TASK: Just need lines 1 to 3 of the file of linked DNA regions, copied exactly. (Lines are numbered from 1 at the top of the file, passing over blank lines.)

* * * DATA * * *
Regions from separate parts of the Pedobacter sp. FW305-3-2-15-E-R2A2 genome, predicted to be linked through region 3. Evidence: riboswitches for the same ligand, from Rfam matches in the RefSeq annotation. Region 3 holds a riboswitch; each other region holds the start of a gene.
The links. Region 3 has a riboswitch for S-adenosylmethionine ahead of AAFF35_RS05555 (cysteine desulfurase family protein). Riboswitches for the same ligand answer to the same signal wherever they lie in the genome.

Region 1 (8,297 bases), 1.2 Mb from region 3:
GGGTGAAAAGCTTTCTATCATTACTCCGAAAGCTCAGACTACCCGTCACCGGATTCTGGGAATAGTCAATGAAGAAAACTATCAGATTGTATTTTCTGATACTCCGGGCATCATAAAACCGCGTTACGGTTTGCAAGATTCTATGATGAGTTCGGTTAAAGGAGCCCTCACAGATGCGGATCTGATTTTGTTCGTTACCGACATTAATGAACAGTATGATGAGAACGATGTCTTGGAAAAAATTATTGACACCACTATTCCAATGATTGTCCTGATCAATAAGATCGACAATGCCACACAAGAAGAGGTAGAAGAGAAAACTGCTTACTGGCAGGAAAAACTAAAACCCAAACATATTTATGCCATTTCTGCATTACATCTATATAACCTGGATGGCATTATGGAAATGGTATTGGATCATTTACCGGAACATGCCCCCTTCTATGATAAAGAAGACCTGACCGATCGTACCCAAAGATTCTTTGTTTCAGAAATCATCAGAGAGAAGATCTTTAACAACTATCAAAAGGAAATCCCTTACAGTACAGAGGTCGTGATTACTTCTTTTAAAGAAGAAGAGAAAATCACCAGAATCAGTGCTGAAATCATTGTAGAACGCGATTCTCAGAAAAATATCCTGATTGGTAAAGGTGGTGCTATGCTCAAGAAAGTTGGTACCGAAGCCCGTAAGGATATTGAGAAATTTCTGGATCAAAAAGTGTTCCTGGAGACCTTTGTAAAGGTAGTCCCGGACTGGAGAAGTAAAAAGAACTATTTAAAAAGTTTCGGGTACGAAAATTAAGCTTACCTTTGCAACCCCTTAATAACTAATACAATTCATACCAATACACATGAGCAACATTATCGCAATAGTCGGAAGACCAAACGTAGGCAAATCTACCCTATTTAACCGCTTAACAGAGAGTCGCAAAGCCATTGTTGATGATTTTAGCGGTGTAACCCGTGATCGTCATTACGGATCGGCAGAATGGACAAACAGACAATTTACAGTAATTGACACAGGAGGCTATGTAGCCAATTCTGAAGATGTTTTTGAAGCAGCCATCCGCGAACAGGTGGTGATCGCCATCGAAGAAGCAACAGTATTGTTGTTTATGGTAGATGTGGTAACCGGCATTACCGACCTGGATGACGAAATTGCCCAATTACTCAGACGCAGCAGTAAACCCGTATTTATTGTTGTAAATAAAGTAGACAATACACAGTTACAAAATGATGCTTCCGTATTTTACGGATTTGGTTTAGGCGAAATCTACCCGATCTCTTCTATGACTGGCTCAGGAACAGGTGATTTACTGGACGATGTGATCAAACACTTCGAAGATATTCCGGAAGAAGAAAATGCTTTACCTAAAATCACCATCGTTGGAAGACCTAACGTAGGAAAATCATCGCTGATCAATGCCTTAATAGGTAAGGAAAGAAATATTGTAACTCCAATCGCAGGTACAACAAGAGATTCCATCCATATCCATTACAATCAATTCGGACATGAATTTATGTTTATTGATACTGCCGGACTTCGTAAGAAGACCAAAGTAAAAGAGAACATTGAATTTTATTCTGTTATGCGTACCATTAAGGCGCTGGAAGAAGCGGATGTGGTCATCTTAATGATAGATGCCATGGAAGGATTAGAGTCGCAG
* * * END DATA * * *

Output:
Regions from separate parts of the Pedobacter sp. FW305-3-2-15-E-R2A2 genome, predicted to be linked through region 3. Evidence: riboswitches for the same ligand, from Rfam matches in the RefSeq annotation. Region 3 holds a riboswitch; each other region holds the start of a gene.
The links. Region 3 has a riboswitch for S-adenosylmethionine ahead of AAFF35_RS05555 (cysteine desulfurase family protein). Riboswitches for the same ligand answer to the same signal wherever they lie in the genome.

Region 1 (8,297 bases), 1.2 Mb from region 3: